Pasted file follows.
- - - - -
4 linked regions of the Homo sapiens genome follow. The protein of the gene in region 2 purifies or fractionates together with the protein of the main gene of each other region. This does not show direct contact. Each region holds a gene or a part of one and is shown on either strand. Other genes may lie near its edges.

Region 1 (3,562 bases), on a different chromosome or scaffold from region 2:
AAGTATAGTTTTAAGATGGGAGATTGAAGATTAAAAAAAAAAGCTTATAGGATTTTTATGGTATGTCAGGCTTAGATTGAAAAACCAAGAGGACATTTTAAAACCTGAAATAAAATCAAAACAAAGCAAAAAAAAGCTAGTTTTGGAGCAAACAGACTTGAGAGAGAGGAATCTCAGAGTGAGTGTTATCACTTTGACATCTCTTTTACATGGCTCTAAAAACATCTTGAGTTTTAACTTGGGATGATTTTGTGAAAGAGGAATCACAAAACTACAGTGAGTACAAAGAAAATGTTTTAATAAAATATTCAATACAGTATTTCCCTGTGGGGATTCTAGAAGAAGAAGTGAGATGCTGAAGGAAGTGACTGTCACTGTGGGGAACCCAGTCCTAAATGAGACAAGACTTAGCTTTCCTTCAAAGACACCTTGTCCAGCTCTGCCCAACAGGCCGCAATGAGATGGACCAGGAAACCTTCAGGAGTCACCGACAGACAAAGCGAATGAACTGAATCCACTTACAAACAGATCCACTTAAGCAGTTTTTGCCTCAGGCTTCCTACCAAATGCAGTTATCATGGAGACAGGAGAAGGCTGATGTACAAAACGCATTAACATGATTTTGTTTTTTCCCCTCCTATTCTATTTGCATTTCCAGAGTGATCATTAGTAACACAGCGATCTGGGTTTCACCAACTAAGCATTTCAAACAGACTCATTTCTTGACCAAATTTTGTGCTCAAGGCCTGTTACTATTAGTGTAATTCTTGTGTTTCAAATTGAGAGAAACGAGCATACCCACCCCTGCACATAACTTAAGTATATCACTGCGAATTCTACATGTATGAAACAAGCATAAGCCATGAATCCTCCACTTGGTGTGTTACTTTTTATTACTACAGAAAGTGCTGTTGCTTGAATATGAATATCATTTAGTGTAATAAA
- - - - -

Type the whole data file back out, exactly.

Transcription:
4 linked regions of the Homo sapiens genome follow. The protein of the gene in region 2 purifies or fractionates together with the protein of the main gene of each other region. This does not show direct contact. Each region holds a gene or a part of one and is shown on either strand. Other genes may lie near its edges.

Region 1 (3,562 bases), on a different chromosome or scaffold from region 2:
AAGTATAGTTTTAAGATGGGAGATTGAAGATTAAAAAAAAAAGCTTATAGGATTTTTATGGTATGTCAGGCTTAGATTGAAAAACCAAGAGGACATTTTAAAACCTGAAATAAAATCAAAACAAAGCAAAAAAAAGCTAGTTTTGGAGCAAACAGACTTGAGAGAGAGGAATCTCAGAGTGAGTGTTATCACTTTGACATCTCTTTTACATGGCTCTAAAAACATCTTGAGTTTTAACTTGGGATGATTTTGTGAAAGAGGAATCACAAAACTACAGTGAGTACAAAGAAAATGTTTTAATAAAATATTCAATACAGTATTTCCCTGTGGGGATTCTAGAAGAAGAAGTGAGATGCTGAAGGAAGTGACTGTCACTGTGGGGAACCCAGTCCTAAATGAGACAAGACTTAGCTTTCCTTCAAAGACACCTTGTCCAGCTCTGCCCAACAGGCCGCAATGAGATGGACCAGGAAACCTTCAGGAGTCACCGACAGACAAAGCGAATGAACTGAATCCACTTACAAACAGATCCACTTAAGCAGTTTTTGCCTCAGGCTTCCTACCAAATGCAGTTATCATGGAGACAGGAGAAGGCTGATGTACAAAACGCATTAACATGATTTTGTTTTTTCCCCTCCTATTCTATTTGCATTTCCAGAGTGATCATTAGTAACACAGCGATCTGGGTTTCACCAACTAAGCATTTCAAACAGACTCATTTCTTGACCAAATTTTGTGCTCAAGGCCTGTTACTATTAGTGTAATTCTTGTGTTTCAAATTGAGAGAAACGAGCATACCCACCCCTGCACATAACTTAAGTATATCACTGCGAATTCTACATGTATGAAACAAGCATAAGCCATGAATCCTCCACTTGGTGTGTTACTTTTTATTACTACAGAAAGTGCTGTTGCTTGAATATGAATATCATTTAGTGTAATAAA